It was given to El Dorado County, California , and to towns and cities in various states. It has also been anglicized to the single word Eldorado , and is sometimes used in product titles to suggest great wealth and fortune, such as the Cadillac Eldorado line of luxury automobiles.
El Dorado is also sometimes used as a metaphor to represent an ultimate prize or " Holy Grail " that one might spend one's life seeking. It could represent true love, heaven, happiness, or success.
It is used sometimes as a figure of speech to represent something much sought after that may not even exist, or, at least, may not ever be found.
The other side of the ideal quest metaphor may be represented by Helldorado , a satirical nickname given to Tombstone, Arizona United States in the s by a disgruntled miner who complained that many of his profession had traveled far to find El Dorado, only to wind up washing dishes in restaurants.
Spanish conquistadores had noticed the native people's fine artifacts of gold and silver long before any legend of "golden men" or "lost cities" had appeared.
The prevalence of such valuable artifacts, and the natives' apparent ignorance of their value, inspired speculation as to a plentiful source for them.
Prior to the time of the Spanish conquest of the Muisca and discovery of Lake Guatavita, a handful of expeditions had set out to explore the lowlands to the east of the Andes in search of gold, cinnamon, precious stones, and anything else of value.
During the Klein-Venedig period in Venezuela — , agents of the German Welser banking family which had received a concession from Charles I of Spain launched repeated expeditions into the interior of the country in search of gold , starting with Ambrosius Ehinger 's first expedition in July Spanish explorer Diego de Ordaz , then governor of the eastern part of Venezuela known as Paria named after Paria Peninsula , was the first European to explore the Orinoco river in —32 in search of gold.
After his return he died, possibly poisoned, on a voyage back to Spain. In , he ordered captain Alonso de Herrera to move inland by the waters of the Uyapari River today the town of Barrancas del Orinoco.
Herrera, who had accompanied Ordaz three years before, explored the Meta River but was killed by the indigenous Achagua near its banks, while waiting out the winter rains in Casanare.
The earliest reference to an El Dorado-like kingdom occurred in during Ordaz's expedition when he was told of a kingdom called Meta that was said to exist beyond a mountain on the left bank of the Orinoco River.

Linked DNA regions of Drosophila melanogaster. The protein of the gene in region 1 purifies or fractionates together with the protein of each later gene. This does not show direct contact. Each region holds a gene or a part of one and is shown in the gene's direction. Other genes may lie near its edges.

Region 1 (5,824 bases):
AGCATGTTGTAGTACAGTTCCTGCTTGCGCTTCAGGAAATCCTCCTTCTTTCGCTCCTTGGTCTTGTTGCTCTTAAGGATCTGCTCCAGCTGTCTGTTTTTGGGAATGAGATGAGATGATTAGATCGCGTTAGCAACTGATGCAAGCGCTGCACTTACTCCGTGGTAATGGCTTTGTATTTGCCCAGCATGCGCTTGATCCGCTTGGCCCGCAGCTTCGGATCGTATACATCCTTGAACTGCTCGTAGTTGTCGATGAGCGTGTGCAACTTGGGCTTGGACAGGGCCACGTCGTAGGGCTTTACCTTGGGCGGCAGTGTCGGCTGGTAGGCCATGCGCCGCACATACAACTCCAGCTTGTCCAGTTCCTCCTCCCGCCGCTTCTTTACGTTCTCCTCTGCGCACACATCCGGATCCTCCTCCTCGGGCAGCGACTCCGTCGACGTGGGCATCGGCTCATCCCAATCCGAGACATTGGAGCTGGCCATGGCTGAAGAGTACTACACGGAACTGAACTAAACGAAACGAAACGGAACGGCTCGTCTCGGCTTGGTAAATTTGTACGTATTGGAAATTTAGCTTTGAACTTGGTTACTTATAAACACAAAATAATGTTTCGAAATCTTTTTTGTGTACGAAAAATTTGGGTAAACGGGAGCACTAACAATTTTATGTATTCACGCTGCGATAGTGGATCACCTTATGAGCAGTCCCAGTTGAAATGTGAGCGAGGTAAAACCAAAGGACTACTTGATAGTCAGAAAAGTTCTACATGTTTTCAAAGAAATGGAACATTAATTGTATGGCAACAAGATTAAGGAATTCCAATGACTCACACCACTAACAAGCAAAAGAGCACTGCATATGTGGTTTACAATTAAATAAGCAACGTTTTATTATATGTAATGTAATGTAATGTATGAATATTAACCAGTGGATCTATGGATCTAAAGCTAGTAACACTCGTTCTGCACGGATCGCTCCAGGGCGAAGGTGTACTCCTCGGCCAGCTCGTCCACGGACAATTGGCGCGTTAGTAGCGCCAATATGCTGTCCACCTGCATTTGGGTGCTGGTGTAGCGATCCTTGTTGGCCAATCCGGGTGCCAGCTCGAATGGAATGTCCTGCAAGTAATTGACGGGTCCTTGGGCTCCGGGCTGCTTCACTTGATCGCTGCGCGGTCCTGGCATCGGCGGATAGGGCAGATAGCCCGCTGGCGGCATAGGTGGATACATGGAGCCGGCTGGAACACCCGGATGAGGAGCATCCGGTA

Meta was supposedly abundant in gold and ruled by a chief that only had one intact eye. In Hutten led an exploring party of about men, mostly horsemen, from Coro on the coast of Venezuela in search of the Golden City.
After several years of wandering, harassed by the natives and weakened by hunger and fever, he crossed the Rio Bermejo, and went on with a small group of around 40 men on horseback into Los Llanos , where they engaged in battle with a large number of Omaguas and Hutten was severely wounded.
He led those of his followers who survived back to Coro in Welser , were executed in El Tocuyo by the Spanish authorities. In , Sebastian de Benalcazar , a lieutenant of Francisco Pizarro, interrogated an Indian that had been captured at Quito.
Luis Daza recorded that the Indian was a warrior while Antonio de Herrera y Tordesillas wrote that the Indian was an ambassador who had come to request military assistance from the Inca, unaware that they had already been conquered.
The Indian told Benalcazar that he was from a kingdom of riches known as Cundinamarca far to the north where a zipa, or chief, covered himself in gold dust during ceremonies.
In , stories of El Dorado drew the Spanish conquistador Gonzalo Jimenez de Quesada and his army of men away from their mission to find an overland route to Peru and up into the Andean homeland of the Muisca for the first time.
The southern Muisca settlements and their treasures quickly fell to the conquistadors in and Quesada believed this might have been El Dorado and decided to postpone his return to Santa Marta and continue his expedition for another year.
One of his main captains on this journey was Baltasar Maldonado. In , Gonzalo Pizarro , the younger half-brother of Francisco Pizarro , the Spanish conquistador who toppled the Incan Empire in Peru, was made the governor of the province of Quito in northern Ecuador.